Figure 1-5 shows the most common types of engine designs. The inline cylinder arrangement is the most common design for a diesel engine. They are less expensive to overhaul, and accessory items are easier to reach for maintenance. The cylinders are lined up in a single row.
Typically there are one to six cylinders and they are arranged in a straight line on top of the crankshaft. In addition to conventional vertical mounting, an inline engine can be mounted on its side. This is common in buses when the engine is under the rear seating compartment. When the cylinder banks have an equal number on each side of the crankshaft, at 180 degrees to each other, it is known as a horizontally-opposed engine.
Figure 1-5 Engine block designs.
V-type engines are another popular engine configuration. Cylinders are set up on two banks at different angles from the crankshaft, as shown in Figure 1-5. A V-type engine looks like the letter V from the front view of the engine. Typical angles are 45, 50, 55, 60 and 90 degrees. The angle is dependent on the number of cylinders and design of the crankshaft. The typical V-type engines are available in six through twenty-four cylinders; however, other configurations are available.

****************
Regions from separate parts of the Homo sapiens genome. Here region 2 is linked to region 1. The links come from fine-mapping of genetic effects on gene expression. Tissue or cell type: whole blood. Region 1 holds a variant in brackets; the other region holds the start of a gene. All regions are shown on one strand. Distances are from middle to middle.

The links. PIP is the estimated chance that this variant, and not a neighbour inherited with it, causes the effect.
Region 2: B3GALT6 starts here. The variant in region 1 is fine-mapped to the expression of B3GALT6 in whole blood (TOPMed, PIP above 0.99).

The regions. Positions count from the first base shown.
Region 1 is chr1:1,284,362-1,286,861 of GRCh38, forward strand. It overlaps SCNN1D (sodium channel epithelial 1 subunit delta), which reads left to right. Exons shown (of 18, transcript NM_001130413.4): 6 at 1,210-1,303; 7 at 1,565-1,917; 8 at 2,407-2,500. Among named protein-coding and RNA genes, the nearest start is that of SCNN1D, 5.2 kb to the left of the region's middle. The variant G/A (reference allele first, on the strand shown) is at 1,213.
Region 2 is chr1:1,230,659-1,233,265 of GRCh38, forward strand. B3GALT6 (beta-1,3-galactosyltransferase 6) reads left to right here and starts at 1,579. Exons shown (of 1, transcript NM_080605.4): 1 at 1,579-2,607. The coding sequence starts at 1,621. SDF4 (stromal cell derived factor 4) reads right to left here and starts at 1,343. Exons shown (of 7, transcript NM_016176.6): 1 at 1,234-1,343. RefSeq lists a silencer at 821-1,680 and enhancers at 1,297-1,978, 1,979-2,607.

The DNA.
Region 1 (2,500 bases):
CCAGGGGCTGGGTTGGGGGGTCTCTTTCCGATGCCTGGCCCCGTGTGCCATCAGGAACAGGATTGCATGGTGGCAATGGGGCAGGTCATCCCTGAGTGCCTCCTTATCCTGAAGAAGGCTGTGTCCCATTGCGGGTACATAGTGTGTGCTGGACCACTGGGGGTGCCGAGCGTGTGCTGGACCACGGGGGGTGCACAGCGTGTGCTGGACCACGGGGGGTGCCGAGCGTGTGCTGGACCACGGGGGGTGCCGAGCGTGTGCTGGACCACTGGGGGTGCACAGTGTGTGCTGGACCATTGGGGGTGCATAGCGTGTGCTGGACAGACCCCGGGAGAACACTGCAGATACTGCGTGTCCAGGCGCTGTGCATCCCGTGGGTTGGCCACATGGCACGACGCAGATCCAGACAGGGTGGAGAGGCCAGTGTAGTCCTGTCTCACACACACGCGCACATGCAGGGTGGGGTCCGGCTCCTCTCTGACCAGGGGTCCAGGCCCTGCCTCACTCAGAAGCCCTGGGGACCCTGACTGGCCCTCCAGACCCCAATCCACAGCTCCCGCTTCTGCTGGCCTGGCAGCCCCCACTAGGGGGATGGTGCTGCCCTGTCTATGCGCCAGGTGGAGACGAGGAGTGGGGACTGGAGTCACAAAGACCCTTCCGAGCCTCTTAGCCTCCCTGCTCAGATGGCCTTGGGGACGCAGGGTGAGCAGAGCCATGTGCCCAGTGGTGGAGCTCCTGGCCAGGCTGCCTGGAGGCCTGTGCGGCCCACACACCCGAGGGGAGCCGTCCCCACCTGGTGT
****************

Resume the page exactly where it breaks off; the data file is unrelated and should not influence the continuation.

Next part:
The W-type engine design is like two V-type engines made together and operating a single crankshaft. These engines are used primarily in marine applications, as shown in Figure 1-5.
In order to have the best power with low emissions, you need to achieve complete fuel combustion. The shape of the combustion chamber combined with the action of the piston was engineered to meet that standard. Figure 1-6 shows the direct injection, precombustion and swirl chamber designs.
Figure 1-6 Direct and indirect injection.
Direct injection is the most common and is found in nearly all engines. The fuel is injected directly into an open combustion chamber formed by the piston and cylinder head. The main advantage of this type of injection is that it is simple and has high fuel efficiency.
In the direct combustion chamber, the fuel must atomize, heat, vaporize and mix with the combustion air in a very short period of time. The shape of the piston helps with this during the intake stroke. Direct injection systems operate at very high pressures of up to 30,000 psi.
Indirect injection chambers were used mostly in passenger cars and light truck applications. They were used previously because of lower exhaust emissions and quietness. In todays technology with electronic timing, direct injection systems are superior. Therefore, you will not see many indirect injections system on new engines. They are, however, still on many older engines.